the 14 & 18mm primes. I made the odd choice of the Sigma 12-24 full
    frame 4.5-5.6 and speed is not a problem. That one is beautifully
    distortion free, good for architecture but not the sharpest & prone to
    spectacular flare, and it's big. You could get one of those for a 5D if
    you really like going wide:
    http://www.photozone.de/8Reviews/lenses/sigma_1224_4556/index.htm

    Following up on the idea of a high quality wide prime, the best thing I
    have now is a 20/2.8 AF and I recall a few months ago hunting for such a
    beast, the suggestion of also checking David Ruther's list is good:
    http://www.donferrario.com/ruether/slemn.html#super and you can ask him
    to clarify here in the groups!
    He uses the same 1-5 subjective rating as Bjorn R. So what you can do if
    not willing to pay $1,200-$1,700 for a new f/2.8 is look at those
    reviews & possibilities come out like the old MF (AI-S) 18mm f/3.5 which
    if you are willing to stop down on a tripod & protect from flare, can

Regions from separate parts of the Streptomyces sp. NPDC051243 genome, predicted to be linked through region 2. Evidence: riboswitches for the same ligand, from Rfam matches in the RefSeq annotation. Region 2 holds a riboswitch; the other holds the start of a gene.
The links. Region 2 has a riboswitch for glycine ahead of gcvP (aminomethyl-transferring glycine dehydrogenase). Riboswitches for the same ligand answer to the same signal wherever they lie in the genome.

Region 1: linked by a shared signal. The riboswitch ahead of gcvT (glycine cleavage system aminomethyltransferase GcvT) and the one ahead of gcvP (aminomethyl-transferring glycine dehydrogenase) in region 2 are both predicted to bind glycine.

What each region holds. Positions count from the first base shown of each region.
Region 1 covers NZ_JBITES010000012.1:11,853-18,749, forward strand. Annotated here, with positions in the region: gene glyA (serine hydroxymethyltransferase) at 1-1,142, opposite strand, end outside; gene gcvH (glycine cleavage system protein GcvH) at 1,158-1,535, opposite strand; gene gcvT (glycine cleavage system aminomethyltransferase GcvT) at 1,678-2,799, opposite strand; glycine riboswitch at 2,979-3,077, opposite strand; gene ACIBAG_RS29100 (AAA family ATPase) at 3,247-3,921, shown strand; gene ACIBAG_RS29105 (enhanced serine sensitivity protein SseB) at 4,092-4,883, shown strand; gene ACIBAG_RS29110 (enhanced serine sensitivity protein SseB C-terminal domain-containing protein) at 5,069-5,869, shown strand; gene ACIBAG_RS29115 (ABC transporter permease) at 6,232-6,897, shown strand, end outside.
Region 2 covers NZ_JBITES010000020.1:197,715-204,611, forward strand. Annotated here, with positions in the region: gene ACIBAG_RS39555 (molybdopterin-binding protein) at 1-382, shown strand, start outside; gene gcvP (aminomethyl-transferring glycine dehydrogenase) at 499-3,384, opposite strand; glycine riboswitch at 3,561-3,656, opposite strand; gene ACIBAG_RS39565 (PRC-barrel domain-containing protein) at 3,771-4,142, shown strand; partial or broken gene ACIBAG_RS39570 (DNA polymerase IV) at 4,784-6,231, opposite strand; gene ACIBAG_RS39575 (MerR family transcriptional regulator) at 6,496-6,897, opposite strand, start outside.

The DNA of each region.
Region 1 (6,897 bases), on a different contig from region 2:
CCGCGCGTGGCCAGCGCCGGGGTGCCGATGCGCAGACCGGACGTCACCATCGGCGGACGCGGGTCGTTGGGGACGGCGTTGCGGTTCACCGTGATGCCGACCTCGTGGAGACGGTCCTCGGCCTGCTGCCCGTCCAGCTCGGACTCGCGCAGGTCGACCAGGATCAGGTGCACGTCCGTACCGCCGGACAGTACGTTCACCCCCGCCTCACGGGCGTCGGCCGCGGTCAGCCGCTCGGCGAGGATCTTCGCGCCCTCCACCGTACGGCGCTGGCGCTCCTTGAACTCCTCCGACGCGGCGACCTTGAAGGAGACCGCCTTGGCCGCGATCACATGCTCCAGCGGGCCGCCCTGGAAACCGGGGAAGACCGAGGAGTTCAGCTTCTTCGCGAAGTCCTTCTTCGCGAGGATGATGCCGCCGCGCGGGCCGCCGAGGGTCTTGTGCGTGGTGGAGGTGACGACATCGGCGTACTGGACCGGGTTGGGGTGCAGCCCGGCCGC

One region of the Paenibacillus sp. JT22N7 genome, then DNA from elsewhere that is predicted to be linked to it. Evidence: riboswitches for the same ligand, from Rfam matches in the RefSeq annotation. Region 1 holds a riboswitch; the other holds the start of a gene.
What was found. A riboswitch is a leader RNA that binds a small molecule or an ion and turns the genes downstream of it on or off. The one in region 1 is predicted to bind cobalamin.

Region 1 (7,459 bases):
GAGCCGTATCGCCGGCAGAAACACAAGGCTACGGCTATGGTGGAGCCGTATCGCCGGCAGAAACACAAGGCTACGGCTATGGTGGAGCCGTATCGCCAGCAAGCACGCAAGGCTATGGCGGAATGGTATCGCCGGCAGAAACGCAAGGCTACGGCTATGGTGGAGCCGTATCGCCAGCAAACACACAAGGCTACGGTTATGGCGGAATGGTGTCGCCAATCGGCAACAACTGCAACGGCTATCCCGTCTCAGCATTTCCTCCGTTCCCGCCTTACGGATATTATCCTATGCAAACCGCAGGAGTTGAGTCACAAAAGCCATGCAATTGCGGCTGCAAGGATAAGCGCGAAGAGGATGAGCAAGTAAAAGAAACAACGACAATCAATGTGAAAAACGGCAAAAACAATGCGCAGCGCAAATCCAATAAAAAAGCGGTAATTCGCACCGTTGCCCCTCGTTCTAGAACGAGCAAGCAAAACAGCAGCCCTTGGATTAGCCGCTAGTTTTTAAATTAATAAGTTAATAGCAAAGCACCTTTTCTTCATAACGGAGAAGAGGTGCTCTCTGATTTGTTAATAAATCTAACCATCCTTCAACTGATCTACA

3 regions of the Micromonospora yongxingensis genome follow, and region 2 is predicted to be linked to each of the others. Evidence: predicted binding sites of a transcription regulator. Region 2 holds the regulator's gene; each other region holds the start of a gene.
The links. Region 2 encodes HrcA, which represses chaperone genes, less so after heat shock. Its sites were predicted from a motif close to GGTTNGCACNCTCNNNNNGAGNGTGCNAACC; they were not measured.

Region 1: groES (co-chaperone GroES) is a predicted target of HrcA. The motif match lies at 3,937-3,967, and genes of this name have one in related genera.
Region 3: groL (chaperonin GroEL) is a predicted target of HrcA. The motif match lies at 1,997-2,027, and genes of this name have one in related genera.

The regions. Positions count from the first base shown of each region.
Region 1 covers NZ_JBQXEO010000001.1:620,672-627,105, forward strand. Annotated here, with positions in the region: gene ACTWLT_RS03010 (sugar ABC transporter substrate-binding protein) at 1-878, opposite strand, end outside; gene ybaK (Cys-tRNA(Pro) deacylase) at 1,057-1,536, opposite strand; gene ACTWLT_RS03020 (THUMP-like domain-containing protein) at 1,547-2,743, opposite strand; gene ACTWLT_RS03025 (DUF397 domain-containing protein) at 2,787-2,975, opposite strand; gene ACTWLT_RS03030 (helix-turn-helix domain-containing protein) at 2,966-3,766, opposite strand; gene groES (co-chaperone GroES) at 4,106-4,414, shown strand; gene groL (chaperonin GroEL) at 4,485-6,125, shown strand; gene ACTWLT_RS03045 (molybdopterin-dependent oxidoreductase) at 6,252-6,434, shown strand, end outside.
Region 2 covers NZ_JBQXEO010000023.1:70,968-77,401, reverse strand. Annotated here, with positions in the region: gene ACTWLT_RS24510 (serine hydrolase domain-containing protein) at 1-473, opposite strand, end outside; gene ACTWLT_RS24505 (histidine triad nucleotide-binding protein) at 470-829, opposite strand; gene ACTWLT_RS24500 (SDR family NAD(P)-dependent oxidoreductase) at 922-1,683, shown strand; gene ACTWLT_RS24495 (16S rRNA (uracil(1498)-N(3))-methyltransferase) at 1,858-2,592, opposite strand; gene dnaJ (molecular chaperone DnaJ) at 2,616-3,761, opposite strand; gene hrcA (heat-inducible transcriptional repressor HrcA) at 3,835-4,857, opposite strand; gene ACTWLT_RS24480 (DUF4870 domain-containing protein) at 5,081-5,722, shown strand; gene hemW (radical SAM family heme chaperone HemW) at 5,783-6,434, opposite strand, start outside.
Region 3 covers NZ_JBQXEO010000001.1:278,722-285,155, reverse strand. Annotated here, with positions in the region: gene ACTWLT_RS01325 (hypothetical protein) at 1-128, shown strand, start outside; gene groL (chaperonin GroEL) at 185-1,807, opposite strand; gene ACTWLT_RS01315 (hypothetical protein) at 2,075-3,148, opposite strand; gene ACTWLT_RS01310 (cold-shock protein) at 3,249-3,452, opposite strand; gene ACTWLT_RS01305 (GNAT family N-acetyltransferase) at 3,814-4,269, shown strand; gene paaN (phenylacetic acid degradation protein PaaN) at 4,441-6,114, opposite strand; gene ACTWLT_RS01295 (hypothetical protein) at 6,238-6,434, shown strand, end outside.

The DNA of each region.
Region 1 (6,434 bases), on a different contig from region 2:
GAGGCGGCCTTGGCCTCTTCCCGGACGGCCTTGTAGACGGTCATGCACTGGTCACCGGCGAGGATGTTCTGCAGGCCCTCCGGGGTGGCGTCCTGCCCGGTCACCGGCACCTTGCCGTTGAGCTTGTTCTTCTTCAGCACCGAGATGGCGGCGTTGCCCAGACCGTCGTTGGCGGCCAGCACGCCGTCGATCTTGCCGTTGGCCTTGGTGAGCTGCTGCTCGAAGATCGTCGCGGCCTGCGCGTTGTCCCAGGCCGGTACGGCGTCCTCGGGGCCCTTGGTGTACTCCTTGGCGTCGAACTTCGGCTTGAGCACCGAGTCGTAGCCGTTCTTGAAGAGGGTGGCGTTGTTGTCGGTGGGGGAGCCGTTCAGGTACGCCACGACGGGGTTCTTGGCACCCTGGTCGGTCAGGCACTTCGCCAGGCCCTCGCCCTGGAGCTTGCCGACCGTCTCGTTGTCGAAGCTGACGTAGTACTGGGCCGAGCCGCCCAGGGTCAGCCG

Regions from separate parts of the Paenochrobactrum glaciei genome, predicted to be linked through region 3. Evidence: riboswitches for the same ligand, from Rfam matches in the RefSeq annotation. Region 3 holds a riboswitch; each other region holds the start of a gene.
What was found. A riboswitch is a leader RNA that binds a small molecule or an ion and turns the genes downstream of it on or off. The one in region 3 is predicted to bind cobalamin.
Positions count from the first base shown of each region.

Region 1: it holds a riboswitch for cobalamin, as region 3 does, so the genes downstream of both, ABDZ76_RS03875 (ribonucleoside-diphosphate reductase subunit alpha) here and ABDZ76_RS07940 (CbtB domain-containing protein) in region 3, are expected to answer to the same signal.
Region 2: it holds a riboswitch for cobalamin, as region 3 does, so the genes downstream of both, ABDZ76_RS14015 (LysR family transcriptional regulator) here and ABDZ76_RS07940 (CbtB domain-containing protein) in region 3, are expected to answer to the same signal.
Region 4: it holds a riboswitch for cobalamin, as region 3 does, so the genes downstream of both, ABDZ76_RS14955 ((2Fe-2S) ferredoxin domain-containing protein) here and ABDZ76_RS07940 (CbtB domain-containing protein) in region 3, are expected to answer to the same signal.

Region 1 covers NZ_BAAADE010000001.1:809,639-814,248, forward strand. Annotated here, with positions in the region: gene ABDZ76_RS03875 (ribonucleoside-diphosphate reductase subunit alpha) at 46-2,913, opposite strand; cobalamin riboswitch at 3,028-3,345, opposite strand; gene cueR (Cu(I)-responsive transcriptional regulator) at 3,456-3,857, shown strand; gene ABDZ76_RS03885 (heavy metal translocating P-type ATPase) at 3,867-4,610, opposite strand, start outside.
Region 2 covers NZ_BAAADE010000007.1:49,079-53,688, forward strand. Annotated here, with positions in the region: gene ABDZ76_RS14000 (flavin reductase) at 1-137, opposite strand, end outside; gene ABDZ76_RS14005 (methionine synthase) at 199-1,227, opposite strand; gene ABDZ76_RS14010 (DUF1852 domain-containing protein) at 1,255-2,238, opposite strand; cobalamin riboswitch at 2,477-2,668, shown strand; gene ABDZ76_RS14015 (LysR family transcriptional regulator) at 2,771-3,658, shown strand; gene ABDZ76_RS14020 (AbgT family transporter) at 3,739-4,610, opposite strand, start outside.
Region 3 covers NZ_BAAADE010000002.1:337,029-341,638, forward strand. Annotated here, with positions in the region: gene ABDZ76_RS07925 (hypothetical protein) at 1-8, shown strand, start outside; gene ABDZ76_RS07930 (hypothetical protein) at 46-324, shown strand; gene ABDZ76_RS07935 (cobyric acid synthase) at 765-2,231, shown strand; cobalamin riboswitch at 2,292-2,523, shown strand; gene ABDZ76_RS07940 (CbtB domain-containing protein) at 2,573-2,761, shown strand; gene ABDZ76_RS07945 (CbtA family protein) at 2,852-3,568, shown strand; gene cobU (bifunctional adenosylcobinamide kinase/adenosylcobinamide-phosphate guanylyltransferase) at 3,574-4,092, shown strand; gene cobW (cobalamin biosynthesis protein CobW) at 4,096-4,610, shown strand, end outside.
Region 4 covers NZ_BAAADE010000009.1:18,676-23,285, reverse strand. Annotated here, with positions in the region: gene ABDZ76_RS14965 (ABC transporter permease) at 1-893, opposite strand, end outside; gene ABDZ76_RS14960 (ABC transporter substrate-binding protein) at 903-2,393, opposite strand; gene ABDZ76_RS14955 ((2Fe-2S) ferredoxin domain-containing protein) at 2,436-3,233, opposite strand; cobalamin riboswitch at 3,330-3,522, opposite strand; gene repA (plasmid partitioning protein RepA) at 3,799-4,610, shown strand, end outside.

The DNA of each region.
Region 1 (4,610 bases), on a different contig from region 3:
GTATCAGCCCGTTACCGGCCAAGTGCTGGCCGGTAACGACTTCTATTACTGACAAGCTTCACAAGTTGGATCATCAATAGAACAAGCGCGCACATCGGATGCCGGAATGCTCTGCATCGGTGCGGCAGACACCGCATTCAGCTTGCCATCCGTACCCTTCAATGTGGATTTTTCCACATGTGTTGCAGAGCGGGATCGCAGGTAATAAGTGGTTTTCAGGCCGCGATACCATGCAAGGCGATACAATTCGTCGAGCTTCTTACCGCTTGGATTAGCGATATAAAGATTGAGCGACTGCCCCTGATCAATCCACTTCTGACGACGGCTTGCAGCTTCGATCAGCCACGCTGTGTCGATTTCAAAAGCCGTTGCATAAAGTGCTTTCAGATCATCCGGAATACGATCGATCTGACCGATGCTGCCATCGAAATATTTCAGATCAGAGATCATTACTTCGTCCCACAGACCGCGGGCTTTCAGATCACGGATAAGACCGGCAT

offer really sharp contrasty wideangle images from right up close to
    infinity and that's nice to have these old options with the D200. My 20
    AF is not astoundingly sharp, but probably sharper and with less
    distortion than any of the wide cropped zooms and was not expensive. My
    sigma is sharp stopped way down but then it develops distortion and wide
    open it's distortion-free but not sharp <sigh>.
     
    Paul Furman, Aug 17, 2007
    #32
  13. Yuki

    G.T. Guest

    Not at all. You don't really think this hasn't already been hashed out
    an infinite number of times on Usenet and the web, do you?

    http://www.google.com

    Greg
     
    G.T., Aug 17, 2007
    #33
  14. Yuki

    G.T. Guest

    How's the autofocus?

    Greg
     
    G.T., Aug 17, 2007
    #34
  15. What is autofocus? Do I even need it?







    Rita
     
    Rita Ä Berkowitz, Aug 17, 2007
    #35
  16. Yuki

    acl Guest

    Around half (or a bit more) of my shots with it are wide open, because
    they're handheld at night. The daylight ones usually are stopped down
    to decrease the hyperfocal distance, indeed. If you don't use it at
    night, then maybe it's not useful to have a faster wideangle.